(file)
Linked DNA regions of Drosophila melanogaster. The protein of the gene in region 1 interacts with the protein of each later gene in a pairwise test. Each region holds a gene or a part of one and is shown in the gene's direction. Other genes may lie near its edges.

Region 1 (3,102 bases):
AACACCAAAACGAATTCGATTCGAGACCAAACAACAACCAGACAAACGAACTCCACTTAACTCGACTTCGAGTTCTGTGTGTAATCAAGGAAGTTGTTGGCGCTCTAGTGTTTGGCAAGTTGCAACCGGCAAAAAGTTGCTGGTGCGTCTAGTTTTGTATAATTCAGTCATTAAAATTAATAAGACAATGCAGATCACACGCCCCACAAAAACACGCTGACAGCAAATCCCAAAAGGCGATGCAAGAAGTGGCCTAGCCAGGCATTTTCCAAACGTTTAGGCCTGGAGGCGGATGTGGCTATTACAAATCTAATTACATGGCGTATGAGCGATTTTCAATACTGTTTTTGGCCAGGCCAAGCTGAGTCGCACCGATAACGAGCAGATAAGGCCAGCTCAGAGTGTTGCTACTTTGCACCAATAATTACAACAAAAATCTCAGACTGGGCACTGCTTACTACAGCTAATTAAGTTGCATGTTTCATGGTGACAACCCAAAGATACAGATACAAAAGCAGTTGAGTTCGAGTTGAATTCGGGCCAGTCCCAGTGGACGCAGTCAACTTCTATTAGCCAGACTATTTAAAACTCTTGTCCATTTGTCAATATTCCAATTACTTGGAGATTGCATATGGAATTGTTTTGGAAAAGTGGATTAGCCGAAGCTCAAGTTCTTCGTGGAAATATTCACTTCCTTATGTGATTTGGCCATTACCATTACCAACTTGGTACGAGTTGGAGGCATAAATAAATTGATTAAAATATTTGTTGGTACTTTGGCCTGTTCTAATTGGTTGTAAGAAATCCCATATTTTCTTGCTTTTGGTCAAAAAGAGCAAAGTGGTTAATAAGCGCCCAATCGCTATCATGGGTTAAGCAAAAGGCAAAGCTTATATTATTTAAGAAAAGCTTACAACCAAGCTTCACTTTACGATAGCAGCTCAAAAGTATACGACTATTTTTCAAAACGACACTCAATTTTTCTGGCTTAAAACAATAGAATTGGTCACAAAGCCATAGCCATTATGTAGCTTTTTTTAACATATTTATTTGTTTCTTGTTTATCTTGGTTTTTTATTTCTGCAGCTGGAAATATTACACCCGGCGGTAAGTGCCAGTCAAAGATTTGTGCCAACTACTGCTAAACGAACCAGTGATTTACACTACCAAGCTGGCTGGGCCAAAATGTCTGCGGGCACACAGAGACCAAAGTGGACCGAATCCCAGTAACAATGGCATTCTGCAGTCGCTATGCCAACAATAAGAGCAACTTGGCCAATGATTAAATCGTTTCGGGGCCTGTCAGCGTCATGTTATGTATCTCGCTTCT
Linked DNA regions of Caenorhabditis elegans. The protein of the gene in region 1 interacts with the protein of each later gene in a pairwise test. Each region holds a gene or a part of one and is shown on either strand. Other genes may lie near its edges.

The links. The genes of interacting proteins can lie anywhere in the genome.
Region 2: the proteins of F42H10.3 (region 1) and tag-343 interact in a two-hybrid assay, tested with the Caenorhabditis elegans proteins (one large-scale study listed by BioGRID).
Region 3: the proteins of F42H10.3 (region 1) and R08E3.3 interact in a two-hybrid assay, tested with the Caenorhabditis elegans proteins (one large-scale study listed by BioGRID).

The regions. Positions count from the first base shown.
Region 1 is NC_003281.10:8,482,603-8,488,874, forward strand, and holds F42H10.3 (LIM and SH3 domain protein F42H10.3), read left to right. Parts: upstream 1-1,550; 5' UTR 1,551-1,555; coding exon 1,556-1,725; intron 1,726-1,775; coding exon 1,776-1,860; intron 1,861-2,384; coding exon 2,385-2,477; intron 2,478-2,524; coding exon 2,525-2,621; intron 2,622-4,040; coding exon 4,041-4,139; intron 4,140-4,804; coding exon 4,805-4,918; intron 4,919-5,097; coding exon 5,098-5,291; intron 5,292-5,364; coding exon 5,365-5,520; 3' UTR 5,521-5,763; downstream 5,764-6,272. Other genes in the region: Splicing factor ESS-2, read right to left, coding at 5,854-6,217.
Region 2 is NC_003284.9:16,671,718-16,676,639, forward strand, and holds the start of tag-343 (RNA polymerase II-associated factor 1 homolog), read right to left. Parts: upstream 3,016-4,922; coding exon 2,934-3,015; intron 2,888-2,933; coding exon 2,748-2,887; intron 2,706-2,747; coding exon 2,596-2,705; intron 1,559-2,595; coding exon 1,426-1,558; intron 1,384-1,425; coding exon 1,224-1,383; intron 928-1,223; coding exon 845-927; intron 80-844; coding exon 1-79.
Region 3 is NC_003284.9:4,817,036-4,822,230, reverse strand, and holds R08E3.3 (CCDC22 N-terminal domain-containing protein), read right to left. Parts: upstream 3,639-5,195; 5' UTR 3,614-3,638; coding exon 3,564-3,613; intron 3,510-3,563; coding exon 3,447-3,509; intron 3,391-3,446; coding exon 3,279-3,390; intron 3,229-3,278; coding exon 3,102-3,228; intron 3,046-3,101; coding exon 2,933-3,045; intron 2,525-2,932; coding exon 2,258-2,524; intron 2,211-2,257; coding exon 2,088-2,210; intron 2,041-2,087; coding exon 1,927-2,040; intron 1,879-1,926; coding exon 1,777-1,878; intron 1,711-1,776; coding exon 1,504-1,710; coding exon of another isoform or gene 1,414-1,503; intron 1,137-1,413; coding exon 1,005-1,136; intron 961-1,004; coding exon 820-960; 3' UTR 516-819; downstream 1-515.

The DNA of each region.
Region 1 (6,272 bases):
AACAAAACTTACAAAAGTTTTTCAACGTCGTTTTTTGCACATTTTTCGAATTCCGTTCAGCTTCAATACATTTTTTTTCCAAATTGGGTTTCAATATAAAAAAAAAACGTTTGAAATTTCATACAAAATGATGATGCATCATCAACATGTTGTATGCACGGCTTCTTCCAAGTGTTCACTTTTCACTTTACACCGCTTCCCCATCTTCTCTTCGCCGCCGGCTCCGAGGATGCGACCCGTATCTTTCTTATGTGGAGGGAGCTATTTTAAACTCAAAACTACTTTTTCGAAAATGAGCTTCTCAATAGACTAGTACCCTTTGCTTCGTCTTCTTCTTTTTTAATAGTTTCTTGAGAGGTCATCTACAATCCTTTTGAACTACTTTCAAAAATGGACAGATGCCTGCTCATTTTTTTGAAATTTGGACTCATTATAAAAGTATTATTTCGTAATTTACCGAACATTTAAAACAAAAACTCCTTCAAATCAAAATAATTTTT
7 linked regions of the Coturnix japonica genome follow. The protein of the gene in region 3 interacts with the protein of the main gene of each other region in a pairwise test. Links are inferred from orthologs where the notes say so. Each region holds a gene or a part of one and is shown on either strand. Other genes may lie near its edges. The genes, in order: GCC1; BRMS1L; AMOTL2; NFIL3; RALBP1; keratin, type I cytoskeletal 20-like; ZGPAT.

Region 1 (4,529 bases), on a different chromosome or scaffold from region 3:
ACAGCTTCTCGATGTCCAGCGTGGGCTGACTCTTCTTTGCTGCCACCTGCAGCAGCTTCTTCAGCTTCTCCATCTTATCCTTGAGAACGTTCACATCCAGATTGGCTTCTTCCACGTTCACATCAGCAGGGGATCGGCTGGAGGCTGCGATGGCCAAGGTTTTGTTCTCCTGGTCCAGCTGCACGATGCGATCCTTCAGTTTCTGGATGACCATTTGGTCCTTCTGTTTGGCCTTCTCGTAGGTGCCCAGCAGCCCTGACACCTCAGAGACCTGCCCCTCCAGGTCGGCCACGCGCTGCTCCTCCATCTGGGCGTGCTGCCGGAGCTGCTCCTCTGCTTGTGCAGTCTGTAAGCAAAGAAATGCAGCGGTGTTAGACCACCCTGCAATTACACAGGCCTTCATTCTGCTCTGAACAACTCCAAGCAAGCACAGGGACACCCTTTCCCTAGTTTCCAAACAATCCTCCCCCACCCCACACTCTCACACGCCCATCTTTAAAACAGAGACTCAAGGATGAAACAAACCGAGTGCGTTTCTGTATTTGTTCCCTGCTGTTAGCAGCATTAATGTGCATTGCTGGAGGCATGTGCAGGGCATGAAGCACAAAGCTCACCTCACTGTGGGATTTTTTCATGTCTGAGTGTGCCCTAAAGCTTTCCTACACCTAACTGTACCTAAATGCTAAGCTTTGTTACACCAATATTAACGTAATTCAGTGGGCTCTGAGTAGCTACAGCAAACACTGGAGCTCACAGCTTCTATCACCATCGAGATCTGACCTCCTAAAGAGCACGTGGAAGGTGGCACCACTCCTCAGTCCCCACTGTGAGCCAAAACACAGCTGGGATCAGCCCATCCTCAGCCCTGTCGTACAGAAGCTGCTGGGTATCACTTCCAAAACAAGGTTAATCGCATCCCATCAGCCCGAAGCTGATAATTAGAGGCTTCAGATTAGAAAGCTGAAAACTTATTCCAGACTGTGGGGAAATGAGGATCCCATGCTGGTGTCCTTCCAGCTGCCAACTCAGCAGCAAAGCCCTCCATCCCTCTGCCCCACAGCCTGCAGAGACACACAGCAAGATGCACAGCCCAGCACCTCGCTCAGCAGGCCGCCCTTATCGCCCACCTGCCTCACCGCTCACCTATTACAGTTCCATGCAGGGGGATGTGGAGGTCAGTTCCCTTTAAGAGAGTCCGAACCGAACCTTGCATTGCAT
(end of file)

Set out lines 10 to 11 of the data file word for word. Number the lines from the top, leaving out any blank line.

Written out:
Region 2 is NC_003284.9:16,671,718-16,676,639, forward strand, and holds the start of tag-343 (RNA polymerase II-associated factor 1 homolog), read right to left. Parts: upstream 3,016-4,922; coding exon 2,934-3,015; intron 2,888-2,933; coding exon 2,748-2,887; intron 2,706-2,747; coding exon 2,596-2,705; intron 1,559-2,595; coding exon 1,426-1,558; intron 1,384-1,425; coding exon 1,224-1,383; intron 928-1,223; coding exon 845-927; intron 80-844; coding exon 1-79.
Region 3 is NC_003284.9:4,817,036-4,822,230, reverse strand, and holds R08E3.3 (CCDC22 N-terminal domain-containing protein), read right to left. Parts: upstream 3,639-5,195; 5' UTR 3,614-3,638; coding exon 3,564-3,613; intron 3,510-3,563; coding exon 3,447-3,509; intron 3,391-3,446; coding exon 3,279-3,390; intron 3,229-3,278; coding exon 3,102-3,228; intron 3,046-3,101; coding exon 2,933-3,045; intron 2,525-2,932; coding exon 2,258-2,524; intron 2,211-2,257; coding exon 2,088-2,210; intron 2,041-2,087; coding exon 1,927-2,040; intron 1,879-1,926; coding exon 1,777-1,878; intron 1,711-1,776; coding exon 1,504-1,710; coding exon of another isoform or gene 1,414-1,503; intron 1,137-1,413; coding exon 1,005-1,136; intron 961-1,004; coding exon 820-960; 3' UTR 516-819; downstream 1-515.